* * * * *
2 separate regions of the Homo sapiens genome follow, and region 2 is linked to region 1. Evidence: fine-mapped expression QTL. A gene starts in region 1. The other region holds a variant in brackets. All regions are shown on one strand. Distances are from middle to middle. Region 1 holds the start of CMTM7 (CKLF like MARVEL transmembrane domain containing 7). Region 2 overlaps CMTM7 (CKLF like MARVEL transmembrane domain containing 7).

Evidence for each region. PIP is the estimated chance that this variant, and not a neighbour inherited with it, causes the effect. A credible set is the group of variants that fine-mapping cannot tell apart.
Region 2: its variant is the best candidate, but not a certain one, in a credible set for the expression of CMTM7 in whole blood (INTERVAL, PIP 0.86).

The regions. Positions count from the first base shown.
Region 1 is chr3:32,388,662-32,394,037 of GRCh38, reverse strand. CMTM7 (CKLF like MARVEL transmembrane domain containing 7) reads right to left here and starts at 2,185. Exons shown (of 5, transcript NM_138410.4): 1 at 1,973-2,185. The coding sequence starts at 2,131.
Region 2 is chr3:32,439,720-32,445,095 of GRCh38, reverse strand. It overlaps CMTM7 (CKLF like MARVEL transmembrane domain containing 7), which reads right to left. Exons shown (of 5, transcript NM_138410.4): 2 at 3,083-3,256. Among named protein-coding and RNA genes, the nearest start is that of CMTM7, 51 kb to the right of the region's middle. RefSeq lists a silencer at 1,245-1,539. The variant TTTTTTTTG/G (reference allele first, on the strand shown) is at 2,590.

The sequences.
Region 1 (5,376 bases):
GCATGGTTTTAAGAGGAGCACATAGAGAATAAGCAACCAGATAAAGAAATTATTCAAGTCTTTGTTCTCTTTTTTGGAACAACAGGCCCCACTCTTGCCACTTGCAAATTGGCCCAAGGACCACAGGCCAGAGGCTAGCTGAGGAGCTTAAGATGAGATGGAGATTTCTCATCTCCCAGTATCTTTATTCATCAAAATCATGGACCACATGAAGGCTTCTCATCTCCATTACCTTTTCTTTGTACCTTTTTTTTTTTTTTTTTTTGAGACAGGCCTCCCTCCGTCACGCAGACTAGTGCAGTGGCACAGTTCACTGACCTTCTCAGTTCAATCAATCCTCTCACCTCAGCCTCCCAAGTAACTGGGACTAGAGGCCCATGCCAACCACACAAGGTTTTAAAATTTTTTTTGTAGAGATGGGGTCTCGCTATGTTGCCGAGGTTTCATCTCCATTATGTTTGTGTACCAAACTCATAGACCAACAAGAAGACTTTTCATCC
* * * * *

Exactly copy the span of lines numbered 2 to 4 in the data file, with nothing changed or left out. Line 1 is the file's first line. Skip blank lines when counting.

Evidence for each region. PIP is the estimated chance that this variant, and not a neighbour inherited with it, causes the effect. A credible set is the group of variants that fine-mapping cannot tell apart.
Region 2: its variant is the best candidate, but not a certain one, in a credible set for the expression of CMTM7 in whole blood (INTERVAL, PIP 0.86).

The regions. Positions count from the first base shown.